Friday, August 17, 2012
Theater review part deux: Sweeney Todd: The Demon Barber of Fleet Street at KD Studio Theatre in Dallas
What they have accomplished is breathtaking, impeccable, unforgettable.
DALLAS Perhaps the most startling aspect of Sweeney Todd is its rigorous moral compass. Considering the premise (pathological barber Todd murders clients subsequently baked into pies by confederate, Mrs. Lovett) it’s positively stunning. Both rapacious in its hunger for justice and possessed of a sardonic worldview blacker than the La Brea Tar Pits, Sweeney Todd: The Demon Barber of Fleet Street (by Stephen Sondheim and Hugh Wheeler) is heart wrenching, tender, horrific, and inexplicably (cathartically) hilarious. When Todd and Lovett describe the propitious, coincidental cannibalism of their pastry business in, “A Little Priest,” you wince even as you giggle. There is, I believe, genius, in Sondheim and Wheeler’s musical that begins with a ridiculously grisly legend, convinces you to sympathize with its protagonist, then deluges him in a downpour of karmic catastrophe.
A young man (Shane Strawbridge) beginning as a barber in London is sent away to prison when his wife becomes the object of desire for a powerful barrister, Judge Turpin (Mark Hawkins). She asks for a private audience to beg for mercy and winds up getting raped at one of Turpin’s orgiastic parties. The barber, adopting the alias “Sweeney Todd,” returns 10 years later, seeking revenge, unsure of the fate of his wife and infant daughter, Johanna. He discovers Johanna (Monica Music). has become Turpin’s obsessively guarded teenage ward, and plots his retaliation with Mrs. Lovett (Andi Allen) and Anthony Hope, a young sailor who saved his life on the voyage home. With the help of a deviously constructed barber’s chair and trap door, his phenomenal grooming skills equip him to send former clients to Mrs. Lovett’s kitchen, where she replaces her hitherto unsuccessful pasties with sumptuous, remarkably popular (yummers!) meat pies. Life is sweet.
It’s not easy to describe how piercingly chilling, yet ruthlessly intelligent and human Sondheim and Wheeler’s spectacle is. Due in no small measure to the vision, savvy and incisive wit of director John de los Santos. It blinds you like an exploding sun. It shakes you till your teeth rattle, then elicits tears when Anthony (Max Swarner) sings to Johanna or Toby (Randall Scott Carpenter) vows to protect Mrs. Lovett in “Not While I’m Around,” surely one of the most touching and effective pieces I’ve ever heard. When you realize the degradation and misery Sweeney’s endured (as sooner or later, we all do) you sense the helplessness he’s felt in the midst of forces beyond his control. You can’t help but share his yearning for some shred of validation. When Mrs. Lovett produces his forgotten razors, epiphany seizes him like a fever. My arm is complete! He shouts ferociously, and we shudder. Because we know exactly what he means.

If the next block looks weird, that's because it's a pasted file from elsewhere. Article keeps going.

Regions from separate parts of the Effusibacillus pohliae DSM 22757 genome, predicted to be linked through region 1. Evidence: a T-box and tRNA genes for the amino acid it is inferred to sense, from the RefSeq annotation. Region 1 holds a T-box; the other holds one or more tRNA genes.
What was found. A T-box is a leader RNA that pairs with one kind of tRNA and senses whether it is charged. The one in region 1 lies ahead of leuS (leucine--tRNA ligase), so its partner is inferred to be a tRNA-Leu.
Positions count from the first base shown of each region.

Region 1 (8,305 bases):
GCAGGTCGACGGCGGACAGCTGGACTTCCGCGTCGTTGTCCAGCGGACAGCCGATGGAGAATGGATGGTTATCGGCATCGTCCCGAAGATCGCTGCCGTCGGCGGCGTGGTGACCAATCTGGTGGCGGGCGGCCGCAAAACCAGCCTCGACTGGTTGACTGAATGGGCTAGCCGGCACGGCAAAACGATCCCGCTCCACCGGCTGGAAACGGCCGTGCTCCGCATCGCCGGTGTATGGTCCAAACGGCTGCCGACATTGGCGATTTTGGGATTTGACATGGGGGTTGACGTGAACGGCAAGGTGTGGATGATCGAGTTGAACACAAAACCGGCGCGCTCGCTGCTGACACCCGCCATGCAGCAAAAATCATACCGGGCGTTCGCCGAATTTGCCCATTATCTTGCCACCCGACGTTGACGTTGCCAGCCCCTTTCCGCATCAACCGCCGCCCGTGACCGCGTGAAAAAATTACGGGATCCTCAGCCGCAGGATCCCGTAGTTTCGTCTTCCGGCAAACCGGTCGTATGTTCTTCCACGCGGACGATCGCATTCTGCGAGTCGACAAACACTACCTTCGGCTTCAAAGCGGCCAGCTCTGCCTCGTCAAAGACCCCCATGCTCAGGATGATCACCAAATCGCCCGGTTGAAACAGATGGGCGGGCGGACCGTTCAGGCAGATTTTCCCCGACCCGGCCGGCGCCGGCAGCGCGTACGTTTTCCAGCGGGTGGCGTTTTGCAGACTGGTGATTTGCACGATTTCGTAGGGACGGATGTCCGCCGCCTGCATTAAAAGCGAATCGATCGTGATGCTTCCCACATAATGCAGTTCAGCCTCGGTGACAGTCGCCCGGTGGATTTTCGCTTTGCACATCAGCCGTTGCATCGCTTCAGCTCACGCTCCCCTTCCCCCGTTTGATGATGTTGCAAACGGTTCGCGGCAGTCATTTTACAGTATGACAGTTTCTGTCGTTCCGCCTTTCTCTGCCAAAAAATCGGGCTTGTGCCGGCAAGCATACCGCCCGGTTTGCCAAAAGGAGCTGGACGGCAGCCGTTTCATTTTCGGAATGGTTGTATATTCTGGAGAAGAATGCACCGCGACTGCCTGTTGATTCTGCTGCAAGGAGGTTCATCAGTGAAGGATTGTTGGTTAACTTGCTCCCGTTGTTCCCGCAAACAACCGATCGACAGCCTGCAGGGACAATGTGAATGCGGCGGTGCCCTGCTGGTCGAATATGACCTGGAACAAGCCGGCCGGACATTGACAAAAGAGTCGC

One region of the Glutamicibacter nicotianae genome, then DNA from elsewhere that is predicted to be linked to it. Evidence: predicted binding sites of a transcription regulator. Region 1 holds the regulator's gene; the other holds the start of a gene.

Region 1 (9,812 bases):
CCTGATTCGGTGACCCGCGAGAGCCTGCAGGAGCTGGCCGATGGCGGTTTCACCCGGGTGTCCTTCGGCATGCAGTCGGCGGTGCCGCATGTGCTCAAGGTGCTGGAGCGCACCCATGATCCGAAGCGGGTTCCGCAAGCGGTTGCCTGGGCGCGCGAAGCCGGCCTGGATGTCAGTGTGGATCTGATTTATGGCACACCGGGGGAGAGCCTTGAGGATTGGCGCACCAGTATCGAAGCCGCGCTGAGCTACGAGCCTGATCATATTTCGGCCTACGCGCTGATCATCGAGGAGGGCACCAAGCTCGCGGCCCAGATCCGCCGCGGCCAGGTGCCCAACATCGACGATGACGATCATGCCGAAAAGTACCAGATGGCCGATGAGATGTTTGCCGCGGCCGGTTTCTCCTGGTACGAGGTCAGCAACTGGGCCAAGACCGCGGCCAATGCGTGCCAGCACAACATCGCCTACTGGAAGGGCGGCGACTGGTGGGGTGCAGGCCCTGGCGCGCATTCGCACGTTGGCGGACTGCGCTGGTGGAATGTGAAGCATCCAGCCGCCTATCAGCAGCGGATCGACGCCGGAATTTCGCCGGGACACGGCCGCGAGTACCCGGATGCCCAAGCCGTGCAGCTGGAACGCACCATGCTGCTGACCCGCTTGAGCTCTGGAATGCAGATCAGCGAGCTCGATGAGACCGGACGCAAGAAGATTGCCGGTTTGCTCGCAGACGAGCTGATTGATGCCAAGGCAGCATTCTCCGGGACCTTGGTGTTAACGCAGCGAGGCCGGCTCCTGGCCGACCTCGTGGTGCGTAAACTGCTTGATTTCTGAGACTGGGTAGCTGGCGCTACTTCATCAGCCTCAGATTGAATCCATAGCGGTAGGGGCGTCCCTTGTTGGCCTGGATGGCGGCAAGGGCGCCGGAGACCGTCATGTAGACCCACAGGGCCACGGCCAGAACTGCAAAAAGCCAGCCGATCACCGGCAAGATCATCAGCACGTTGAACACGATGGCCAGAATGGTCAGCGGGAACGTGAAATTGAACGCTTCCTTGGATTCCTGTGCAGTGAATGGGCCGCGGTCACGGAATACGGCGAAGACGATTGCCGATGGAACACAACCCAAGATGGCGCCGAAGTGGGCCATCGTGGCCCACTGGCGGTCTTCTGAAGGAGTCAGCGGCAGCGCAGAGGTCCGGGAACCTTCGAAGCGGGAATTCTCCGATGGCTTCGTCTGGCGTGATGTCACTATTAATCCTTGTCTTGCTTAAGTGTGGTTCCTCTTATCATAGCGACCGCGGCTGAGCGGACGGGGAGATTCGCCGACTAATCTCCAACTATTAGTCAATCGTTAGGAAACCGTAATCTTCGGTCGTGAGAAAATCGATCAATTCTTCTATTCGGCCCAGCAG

John de los Santos (and Level Ground Arts Producer Billy Fountain) have brought Sweeney Todd to their stage without mitigation, expurgation, or compromise. How do you manage this kind of menacing, chaotic, maniacal content? One minute a Beggar Woman (Delynda Johnson Moravec) is pleading for alms, the next she’s trying to seduce the same guy, “How’d you like to split me muff?" In one scene Todd is ready to slice Turpin’s throat, in another, they’re singing a wistful duet like, “Pretty Women.” Santos has done phenomenal work with this ambivalent, bizarre, excruciating, yet brilliant musical. You can’t bring off this kind of volatile, perverse, satirical story without a keen understanding of human nature and the delicate chemistry of life-changing theatre. What Santos has accomplished is breathtaking, impeccable, unforgettable. The cast is inspired and implacable, with special props to Allen, Swarner, Moravec, Hawkins, Carpenter, and Shane Strawbridge, who was magnificent.
Level Ground Arts (KD Studio Theatre) presents Sweeney Todd: The Demon Barber of Fleet Street, playing August 10 through September 1, 2012.
Pegasus News Content partner - Christopher Soden, Dallas GLBT Arts Examiner
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